Monday, March 1, 2021

Bobi Jones

Bobi Jones (1929―2017) is a Welsh-language poet, and very much a Welsh nationalist. Many of his poems are portraits of personified rural landscapes, and portraits of common rural folk. Although he was passionate about his evangelical faith ― writing a regular column for a Welsh-language magazine about the Christian heritage within Welsh literature ― his poetry usually remains earthbound in its focus.

In his academic career Robert Maynard Jones was chair in Welsh Language at Aberystwyth University. He is one of the most prolific writers in the history of the Welsh language.

The following poem was translated into English by Joseph P. Clancy, and is from the collection Right as Rain.

Michelangelo’s Three Vocations

Often, confronting the hard, he would haul away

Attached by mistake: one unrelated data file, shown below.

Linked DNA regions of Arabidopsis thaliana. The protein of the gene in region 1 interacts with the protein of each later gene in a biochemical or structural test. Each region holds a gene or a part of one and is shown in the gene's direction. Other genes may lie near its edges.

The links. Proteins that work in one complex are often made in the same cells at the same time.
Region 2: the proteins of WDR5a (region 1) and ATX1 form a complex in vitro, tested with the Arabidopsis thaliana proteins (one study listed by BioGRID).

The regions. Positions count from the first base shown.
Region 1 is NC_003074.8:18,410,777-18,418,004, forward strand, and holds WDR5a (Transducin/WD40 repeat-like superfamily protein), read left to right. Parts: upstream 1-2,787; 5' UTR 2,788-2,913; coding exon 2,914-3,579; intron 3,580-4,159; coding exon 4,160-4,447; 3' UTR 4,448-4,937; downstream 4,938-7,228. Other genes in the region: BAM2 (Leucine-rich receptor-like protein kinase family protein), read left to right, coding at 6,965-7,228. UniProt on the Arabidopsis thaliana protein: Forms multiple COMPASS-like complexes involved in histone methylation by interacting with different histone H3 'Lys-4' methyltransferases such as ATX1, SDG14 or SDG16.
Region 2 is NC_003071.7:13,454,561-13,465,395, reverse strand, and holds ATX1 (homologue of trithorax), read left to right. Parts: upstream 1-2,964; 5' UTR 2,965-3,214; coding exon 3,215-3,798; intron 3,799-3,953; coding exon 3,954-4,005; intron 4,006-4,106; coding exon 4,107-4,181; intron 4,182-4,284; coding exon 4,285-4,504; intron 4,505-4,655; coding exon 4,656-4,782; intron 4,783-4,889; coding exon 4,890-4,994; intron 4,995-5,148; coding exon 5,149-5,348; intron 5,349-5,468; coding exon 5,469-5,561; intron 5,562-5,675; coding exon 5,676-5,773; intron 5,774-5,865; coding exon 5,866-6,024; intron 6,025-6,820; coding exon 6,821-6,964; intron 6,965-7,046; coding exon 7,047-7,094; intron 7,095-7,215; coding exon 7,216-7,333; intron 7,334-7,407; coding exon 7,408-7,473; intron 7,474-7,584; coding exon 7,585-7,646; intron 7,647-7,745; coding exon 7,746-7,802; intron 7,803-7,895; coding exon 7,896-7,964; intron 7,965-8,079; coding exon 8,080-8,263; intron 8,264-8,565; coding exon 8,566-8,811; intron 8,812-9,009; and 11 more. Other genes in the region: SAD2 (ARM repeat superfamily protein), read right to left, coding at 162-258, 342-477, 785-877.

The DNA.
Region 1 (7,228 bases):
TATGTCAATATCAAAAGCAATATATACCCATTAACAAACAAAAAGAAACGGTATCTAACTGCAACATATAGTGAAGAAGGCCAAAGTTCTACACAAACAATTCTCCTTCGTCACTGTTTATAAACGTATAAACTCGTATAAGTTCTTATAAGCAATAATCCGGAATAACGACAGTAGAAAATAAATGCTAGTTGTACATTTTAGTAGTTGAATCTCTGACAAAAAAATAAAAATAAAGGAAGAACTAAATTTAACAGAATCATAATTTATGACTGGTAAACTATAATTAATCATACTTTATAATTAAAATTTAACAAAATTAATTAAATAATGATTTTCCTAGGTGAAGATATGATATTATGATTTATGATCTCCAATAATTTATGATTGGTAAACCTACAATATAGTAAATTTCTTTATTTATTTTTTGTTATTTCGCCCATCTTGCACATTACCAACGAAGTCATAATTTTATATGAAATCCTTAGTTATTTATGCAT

-----(by shelling the deceitful covering) a hidden
person from the rock. He discovered Creation by quarrying
-----and destroying the bad. A way once closed would open.

Often, when he confronted the soft, he would put
-----something extra where flesh and blood were lacking
on the limp canvas. He would interpret the Creation
-----by adding living being through a dash of paint.

But the essence of both would have been unseen, had their sound
-----not been shaped by a sonnet. He confessed there would have been
no way for the one or the other, the subtraction or the addition,
-----to come to life from the depths of their deaths
had the resurrection by the undying Word not turned
-----his words to living love through the grave's Creation.

This post was suggested by my friend Burl Horniachek.

Entry written by D.S. Martin. His latest poetry collection is Ampersand (2018, Cascade). His books are available through Amazon, and Wipf & Stock, including the anthologies The Turning Aside, and Adam, Eve, & the Riders of the Apocalypse.